Bumblebee's beating heart can't transform it into a good movie
In the modern movie industry, the mantra for many studios has been, “When in doubt, reboot.” So it goes for the Transformers series, which, after a promising start in 2007, saw each of its four subsequent films savaged by critics (though the cushy box office receipts likely softened those blows). Now the filmmakers appear to be going back to square one with Bumblebee.
Just as in the first Transformers movie, a human gets roped into the long-running war between Autobots and Decepticons by discovering the existence of one particular Autobot, Bumblebee (voiced briefly by Dylan O’Brien). This time it’s a girl (Hailee Steinfeld) instead of a boy, but given the fact that her name is Charlie, her biggest interest is working on cars, and she all but recoils at any sign of affection, they've coded her as a boy as much as possible.
Turns out finding Bumblebee is just what Charlie needed, as she’s still reeling from the death of her father. In the transforming robot she finds multiple things, including a friend, a connection with her father, with whom she used to fix cars, and a purpose. That the bond also comes with a part in an intergalactic war is just bad luck.
Not having seen any of the previous Transformers movies, Bumblebee may very well represent a vast improvement in quality for a series that has an average Metacritic score of 38 out of 100. But that means the previous five films must be even worse than that score indicates, as Bumblebee is pretty dang awful.
Directed by Travis Knight, whose sole previous credit was the sublime Kubo and the Two Strings, and written by Christina Hodson, the film doesn’t know a corner that can’t be cut. If you don’t know the history of the civil war between the Autobots and Decepticons, good luck, because the film barely touches on it. If you were hoping for characters to speak like actual human beings and not stereotypes, you’d better search elsewhere.
Instead, the filmmakers seem to hang their hats on making Bumblebee as adorable as possible. Due to an early encounter with a Decepticon, he is left voiceless and thus can only communicate with Charlie via body movements and, later, a clever use of the radio. While that remains fun for most of the film, it’s pretty much the only thing the film has going for it, meaning any non-cute moments crumble under their own weight.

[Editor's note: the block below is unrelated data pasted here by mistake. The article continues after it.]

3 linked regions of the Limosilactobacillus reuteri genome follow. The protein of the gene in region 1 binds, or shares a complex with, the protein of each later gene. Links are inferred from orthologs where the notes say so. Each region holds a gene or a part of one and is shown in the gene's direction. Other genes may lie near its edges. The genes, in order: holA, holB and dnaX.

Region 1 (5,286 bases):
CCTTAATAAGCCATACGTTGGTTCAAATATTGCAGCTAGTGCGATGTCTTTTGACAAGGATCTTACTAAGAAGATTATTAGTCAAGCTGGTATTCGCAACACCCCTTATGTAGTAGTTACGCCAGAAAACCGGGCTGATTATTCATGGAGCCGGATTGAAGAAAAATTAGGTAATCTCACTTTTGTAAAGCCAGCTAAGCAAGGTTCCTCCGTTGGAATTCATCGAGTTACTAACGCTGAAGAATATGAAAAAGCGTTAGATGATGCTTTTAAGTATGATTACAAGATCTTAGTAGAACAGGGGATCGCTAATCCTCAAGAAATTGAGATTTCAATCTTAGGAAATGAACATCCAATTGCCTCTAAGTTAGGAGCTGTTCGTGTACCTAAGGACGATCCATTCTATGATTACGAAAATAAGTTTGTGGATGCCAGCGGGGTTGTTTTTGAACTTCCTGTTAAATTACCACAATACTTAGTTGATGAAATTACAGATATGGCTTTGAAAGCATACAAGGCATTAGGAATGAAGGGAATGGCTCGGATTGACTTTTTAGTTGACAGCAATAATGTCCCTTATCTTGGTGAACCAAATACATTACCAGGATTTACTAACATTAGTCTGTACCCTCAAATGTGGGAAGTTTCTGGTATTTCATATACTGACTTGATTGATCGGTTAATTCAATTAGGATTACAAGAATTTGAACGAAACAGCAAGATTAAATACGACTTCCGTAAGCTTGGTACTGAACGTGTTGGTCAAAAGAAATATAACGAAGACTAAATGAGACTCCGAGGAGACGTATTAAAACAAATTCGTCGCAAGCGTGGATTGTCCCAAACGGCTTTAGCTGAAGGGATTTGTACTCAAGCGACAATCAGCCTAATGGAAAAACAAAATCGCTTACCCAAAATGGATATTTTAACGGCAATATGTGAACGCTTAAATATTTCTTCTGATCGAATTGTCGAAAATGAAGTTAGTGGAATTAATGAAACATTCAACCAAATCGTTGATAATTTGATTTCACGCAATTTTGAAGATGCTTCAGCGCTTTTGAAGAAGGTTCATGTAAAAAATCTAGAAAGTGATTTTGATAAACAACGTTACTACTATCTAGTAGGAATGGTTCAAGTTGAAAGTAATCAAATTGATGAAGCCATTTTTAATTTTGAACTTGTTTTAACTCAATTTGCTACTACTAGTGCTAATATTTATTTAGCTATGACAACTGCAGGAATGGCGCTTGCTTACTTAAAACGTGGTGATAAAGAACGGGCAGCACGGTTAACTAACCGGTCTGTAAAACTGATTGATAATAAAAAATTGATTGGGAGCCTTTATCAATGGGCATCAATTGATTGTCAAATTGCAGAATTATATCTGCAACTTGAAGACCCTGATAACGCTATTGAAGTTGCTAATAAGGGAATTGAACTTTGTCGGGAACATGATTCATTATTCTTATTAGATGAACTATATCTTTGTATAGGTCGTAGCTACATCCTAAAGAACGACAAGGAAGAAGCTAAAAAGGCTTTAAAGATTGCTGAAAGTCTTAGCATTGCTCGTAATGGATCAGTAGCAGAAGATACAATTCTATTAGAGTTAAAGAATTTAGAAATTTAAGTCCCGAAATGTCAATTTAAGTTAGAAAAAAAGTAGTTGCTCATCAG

The film is set in 1987, and is heavy with music of the era. For a child of the ‘80s like me, it’s a vaguely appealing gimmick that uses mostly predictable songs and artists. But anyone younger than the age of 20, which is likely the film’s prime target audience, may find themselves at a loss as to why any of the music is considered good or memorable.
The rest of the film is a jumble of will-they-or-won’t-they pseudo romance between Charlie and Memo (Jorge Lendeborg, Jr.), macho posturing by Agent Burns (a laughable John Cena), and unintelligible fighting between Bumblebee and various Decepticons. It’s that last part where the film truly goes over the cliff, as the filmmakers make the Transformers either indestructible or highly breakable, depending on what serves the story better.
The Transformers movies have long been derided for their reliance on spectacle over story. Bumblebee, with an actual detectable heart, bucks that trend slightly, but it still doesn’t add up to a movie worth seeing with the family over Christmas.